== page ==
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Battling the Iris Bud Fly

September 16, 2009

Fall is very much in the air in Maine, and fall is clean-up time in the garden. My primary objective during fall clean-up is to gain ground in my battle with the Iris bud fly.

I have been growing irises just about as long as I have been gardening here, and my iris of choice is the Siberian iris.  These irises, as their name suggests, thrive in cool climates. Flower detail - 'Lavender Bounty.' Photo credit: Jean Potuchek I love the graceful lines and simple flowers of this plant, and the narrow blade-shaped foliage that remains attractive long after the flowers have bloomed. My first perennial flower bed was the iris bed, a half-moon under a bay window at the front of the house that I dug to accommodate five divisions of old-fashioned blue-violet Siberian irises that a friend had given me from her garden. The following June, when the whole area burst into bloom with masses of these lovely flowers, I was hooked. Within a few years, these irises had formed big clumps that needed to be divided, and I planted the divisions on the back slope. During a visit to the home and garden of the legendary iris breeder, Dr. Currier McEwen (more about this in a later blog post), I discovered the great variety of modern Siberian iris hybrids. Over the next few years, I added many of these, in shades of yellow, pink, and blue to various parts of my garden. Today, I have Siberian irises growing in every flower bed except the new fence border.

Siberian irises 'Super Ego' and 'Tiffany Lass.'  Photo credit: Jean Potuchek

For years, my relationship with the Siberian iris was a romantic idyll; here was a trouble-free plant that filled my life with beauty each June. I clearly remember the day that idyll was shattered. It was a perfect sunny Saturday in mid-June, and I was working on building the walkway between the deck border and the blue and yellow border. As I worked, I was keeping my eye on a gorgeous pale blue Siberian iris, ‘Super Ego,’ that was about to bloom. This was the first year that this plant was well established; it was loaded with buds, and those buds had been getting bigger every day. It looked like today would be the day that they finally opened. But, before my horrified eyes, as each bud started to unfurl, it simply collapsed.

The culprit was the iris bud fly, a garden pest of which I had previously been blissfully unaware. The iris bud fly lays its eggs in spring/early summer on the developing buds of the iris. When the larvae emerge, they burrow into the side of the bud to eat its pollen, and in the process, destroy most of the flower. At best, the bud opens into a deformed flower; at worst, it just collapses because there’s really no flower left. When the larva has had its fill of one flower, it travels down the stem to the next bud. Finally, it pupates within the stem over the winter, and then emerges as a fly in the spring to lay its eggs and start the cycle all over again.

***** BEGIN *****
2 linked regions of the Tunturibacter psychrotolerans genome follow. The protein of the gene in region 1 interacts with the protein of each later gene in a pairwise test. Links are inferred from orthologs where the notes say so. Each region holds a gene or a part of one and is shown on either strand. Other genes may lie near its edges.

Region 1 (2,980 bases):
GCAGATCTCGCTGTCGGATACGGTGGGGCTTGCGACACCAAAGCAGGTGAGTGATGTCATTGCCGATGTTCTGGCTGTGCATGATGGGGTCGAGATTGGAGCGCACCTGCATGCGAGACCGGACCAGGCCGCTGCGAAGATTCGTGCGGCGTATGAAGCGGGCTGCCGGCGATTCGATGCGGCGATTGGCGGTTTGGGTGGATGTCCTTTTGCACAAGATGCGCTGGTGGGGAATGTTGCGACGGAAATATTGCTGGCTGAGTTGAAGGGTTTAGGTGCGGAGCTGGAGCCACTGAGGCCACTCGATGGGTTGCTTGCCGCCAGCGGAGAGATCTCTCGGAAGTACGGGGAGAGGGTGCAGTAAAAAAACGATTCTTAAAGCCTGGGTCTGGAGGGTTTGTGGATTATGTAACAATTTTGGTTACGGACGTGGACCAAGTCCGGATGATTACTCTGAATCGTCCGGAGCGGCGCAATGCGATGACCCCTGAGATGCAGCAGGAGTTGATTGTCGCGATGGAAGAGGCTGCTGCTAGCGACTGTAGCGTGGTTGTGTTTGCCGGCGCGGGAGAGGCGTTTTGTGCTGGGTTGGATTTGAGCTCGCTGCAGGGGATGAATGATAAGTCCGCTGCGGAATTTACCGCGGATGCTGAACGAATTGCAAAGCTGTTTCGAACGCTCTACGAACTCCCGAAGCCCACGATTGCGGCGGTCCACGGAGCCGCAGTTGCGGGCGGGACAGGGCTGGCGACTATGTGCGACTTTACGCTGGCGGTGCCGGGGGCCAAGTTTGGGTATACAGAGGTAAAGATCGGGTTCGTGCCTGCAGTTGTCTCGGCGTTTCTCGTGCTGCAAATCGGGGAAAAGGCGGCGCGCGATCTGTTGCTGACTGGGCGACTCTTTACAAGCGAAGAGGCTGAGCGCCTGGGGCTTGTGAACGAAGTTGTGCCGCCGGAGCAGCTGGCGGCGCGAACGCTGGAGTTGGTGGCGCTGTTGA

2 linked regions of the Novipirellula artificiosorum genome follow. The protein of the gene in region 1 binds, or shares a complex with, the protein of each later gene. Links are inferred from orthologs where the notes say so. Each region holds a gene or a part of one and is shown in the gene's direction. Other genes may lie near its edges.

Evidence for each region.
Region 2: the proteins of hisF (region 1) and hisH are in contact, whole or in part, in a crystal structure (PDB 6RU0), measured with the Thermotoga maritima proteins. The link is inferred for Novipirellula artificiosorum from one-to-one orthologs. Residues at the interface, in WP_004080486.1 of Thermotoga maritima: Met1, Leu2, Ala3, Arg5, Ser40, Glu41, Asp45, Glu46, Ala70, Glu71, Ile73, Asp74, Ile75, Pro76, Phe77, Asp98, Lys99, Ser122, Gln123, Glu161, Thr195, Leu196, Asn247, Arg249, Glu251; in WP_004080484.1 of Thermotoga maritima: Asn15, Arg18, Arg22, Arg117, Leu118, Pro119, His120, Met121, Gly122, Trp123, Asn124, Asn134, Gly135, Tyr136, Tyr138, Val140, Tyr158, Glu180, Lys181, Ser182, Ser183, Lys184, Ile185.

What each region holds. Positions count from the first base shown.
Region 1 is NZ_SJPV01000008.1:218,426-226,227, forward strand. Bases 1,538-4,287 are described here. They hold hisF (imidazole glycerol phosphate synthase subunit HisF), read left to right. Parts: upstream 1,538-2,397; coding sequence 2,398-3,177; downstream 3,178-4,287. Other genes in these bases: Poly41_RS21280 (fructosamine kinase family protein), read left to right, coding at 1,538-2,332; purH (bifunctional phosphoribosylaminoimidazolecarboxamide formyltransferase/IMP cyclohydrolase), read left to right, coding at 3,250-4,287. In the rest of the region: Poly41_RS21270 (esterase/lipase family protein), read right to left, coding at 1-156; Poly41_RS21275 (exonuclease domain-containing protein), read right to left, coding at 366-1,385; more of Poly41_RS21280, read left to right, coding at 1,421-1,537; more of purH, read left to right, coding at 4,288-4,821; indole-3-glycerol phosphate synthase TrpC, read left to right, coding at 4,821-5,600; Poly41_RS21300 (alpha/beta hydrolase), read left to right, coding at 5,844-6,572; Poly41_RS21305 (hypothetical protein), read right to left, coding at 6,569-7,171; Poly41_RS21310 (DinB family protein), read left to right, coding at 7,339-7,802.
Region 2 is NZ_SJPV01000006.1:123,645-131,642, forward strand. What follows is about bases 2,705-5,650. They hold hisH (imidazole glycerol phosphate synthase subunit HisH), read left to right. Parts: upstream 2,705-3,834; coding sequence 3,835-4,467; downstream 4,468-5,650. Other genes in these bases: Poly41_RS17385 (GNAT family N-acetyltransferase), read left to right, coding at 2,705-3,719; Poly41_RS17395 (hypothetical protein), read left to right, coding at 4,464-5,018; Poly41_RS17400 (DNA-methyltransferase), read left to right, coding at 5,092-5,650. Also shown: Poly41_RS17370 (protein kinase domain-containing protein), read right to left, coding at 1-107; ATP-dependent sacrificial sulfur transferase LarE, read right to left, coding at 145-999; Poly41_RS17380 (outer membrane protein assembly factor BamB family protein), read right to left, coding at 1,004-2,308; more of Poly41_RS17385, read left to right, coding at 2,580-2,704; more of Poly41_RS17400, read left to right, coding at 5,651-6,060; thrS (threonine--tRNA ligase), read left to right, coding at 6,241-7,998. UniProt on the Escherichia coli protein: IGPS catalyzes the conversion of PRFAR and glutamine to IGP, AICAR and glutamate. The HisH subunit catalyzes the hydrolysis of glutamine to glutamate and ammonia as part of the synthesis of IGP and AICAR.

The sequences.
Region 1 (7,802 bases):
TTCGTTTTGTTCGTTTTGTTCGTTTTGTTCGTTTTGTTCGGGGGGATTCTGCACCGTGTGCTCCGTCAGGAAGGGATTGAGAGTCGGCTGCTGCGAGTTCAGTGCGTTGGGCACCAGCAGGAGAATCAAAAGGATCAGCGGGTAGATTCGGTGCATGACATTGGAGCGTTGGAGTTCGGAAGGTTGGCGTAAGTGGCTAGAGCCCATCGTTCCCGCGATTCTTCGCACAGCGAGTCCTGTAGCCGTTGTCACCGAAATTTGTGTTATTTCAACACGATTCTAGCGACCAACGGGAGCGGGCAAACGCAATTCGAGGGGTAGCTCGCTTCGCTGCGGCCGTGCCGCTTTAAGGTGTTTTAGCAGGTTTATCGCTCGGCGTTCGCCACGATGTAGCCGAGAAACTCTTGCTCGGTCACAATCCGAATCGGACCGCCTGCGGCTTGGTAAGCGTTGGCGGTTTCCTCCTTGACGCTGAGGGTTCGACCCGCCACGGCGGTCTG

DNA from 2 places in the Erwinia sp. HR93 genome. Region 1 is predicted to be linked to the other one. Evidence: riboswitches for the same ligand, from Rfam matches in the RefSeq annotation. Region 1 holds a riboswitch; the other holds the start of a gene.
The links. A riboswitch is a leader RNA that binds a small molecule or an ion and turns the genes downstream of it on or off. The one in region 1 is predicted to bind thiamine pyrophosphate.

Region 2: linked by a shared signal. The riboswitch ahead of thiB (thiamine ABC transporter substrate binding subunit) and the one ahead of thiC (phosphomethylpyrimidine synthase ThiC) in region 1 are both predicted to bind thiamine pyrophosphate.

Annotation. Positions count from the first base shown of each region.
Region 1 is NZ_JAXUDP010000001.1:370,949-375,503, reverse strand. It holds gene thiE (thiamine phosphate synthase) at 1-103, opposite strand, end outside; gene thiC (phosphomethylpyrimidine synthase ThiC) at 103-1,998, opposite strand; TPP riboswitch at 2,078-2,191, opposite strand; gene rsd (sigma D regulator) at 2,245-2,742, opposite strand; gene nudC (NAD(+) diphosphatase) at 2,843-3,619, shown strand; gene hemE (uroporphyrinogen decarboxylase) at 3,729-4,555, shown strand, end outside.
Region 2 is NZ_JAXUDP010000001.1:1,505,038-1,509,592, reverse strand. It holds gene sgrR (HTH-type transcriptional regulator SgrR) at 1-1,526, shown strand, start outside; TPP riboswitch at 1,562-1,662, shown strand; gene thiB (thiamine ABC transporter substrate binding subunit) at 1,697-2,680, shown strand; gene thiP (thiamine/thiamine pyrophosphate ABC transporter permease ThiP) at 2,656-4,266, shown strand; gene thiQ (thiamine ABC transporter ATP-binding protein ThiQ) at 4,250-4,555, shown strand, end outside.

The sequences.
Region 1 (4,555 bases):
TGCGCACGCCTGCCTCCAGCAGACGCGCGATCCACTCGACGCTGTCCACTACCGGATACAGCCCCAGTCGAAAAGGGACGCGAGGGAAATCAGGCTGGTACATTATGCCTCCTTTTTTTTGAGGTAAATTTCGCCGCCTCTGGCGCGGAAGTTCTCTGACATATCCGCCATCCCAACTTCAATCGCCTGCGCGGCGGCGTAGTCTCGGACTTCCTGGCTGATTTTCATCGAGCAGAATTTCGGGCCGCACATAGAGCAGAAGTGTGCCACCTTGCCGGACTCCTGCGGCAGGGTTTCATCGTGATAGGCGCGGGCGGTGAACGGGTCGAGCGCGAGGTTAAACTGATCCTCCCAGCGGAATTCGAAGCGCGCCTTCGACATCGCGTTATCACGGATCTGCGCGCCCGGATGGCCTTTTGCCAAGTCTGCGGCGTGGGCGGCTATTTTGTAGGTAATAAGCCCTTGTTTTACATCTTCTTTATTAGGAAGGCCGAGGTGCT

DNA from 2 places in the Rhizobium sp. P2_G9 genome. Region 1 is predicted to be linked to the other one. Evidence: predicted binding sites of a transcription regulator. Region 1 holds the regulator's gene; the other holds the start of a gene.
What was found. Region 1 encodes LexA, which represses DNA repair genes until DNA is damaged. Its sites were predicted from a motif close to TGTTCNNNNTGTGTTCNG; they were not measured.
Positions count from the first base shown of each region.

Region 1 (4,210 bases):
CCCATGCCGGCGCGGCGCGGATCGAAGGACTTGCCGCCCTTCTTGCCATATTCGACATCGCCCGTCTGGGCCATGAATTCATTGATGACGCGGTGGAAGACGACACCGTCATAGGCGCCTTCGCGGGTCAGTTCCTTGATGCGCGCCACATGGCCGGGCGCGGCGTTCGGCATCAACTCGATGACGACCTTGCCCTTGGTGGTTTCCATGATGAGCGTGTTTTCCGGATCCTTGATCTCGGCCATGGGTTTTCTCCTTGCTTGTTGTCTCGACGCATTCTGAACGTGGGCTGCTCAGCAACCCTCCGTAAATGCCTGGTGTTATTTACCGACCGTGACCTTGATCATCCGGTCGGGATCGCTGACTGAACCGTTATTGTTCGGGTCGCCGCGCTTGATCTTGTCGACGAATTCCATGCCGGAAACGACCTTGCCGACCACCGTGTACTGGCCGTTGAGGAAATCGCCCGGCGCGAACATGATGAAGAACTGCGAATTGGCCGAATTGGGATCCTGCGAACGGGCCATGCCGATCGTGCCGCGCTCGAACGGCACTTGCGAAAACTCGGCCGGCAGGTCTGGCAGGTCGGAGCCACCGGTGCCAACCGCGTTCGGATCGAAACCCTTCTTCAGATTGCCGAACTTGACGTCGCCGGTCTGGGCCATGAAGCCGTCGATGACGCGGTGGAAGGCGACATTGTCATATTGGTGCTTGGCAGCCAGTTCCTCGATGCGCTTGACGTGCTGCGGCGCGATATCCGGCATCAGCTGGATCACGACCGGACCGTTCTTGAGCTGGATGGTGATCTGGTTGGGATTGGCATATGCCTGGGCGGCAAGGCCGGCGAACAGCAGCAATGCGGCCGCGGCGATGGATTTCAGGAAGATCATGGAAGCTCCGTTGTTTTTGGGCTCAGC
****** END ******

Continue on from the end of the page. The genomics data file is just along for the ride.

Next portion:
For a gardener, there are only two ways to get rid of the iris bud fly. The first is to spray the buds with a chemical insecticide that will kill the larvae. Since I’m a card-carrying member of the Maine Organic Farmers and Gardeners Association, this is something I don’t want to do. The tedious alternative is to remove every stem from every iris once they have bloomed and to destroy them. In a garden like mine, with dozens of iris plants, this is a big job, but it’s the one that awaits me each fall. So far, I have not succeeded in totally eradicating the iris bud fly from my garden; there always seem to be one or two that somehow escape my clean-up efforts and go on to lay their eggs on my plants. But I think I am making progress.  I haven’t had another year as devastating as that original loss of all my ‘Super Ego’ flowers. This year, whether because of my efforts or because June was just too cold for the iris bud fly larvae to hatch, I had very little bud fly damage. Here’s hoping, that if I’m diligent about clean-up, there will be even less next year.

Information about the iris bud fly is available from Region I of the American Iris Society and from Eartheart Gardens, the successor to Currier McEwen’s iris  operation.
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3 Comments leave one →
  1. brenda permalink
    June 10, 2011 8:27 am

    So glad to have found this blog posting, since I just discovered this horrible creature this year.

    You say you have to remove every stem after it has bloomed and you do this in the fall. Do you mean only the flowering stem and not the leaves? And if it’s only the flowering stem, why do you wait until the fall rather than right after bloom?


    • June 10, 2011 12:12 pm

      Brenda, I’m sorry to hear that the iris bud fly has shown up in your garden; it really is a pest. You are absolutely right about removing the flowering stems; it would be far better to do it right after bloom. There are two reasons I tend not to get to it until fall: (1) I’m busy with other things in the summer garden and just don’t get around to it; (2) I like to let the seed pods develop and ripen and to get the resulting self-sown volunteer plants. This year, I am foregoing the buds and trying to remove flowers as soon as I see they have bud fly damage and the flowering stem as soon as I see both flowers have damage or as soon as they finish blooming. Be sure not to throw the spent flowers or stems into the compost; you don’t want to give the larvae any comfortable place to pupate and winter over. I seal everything up in plastic bags (the kind with zippers) and throw them out with the trash. Good luck in eradicating this pest from your garden.

  2. brenda permalink
    July 9, 2011 5:48 am

    thanks for your reply! I love my iris and will gladly remove all staks if it removes this nasty bug!

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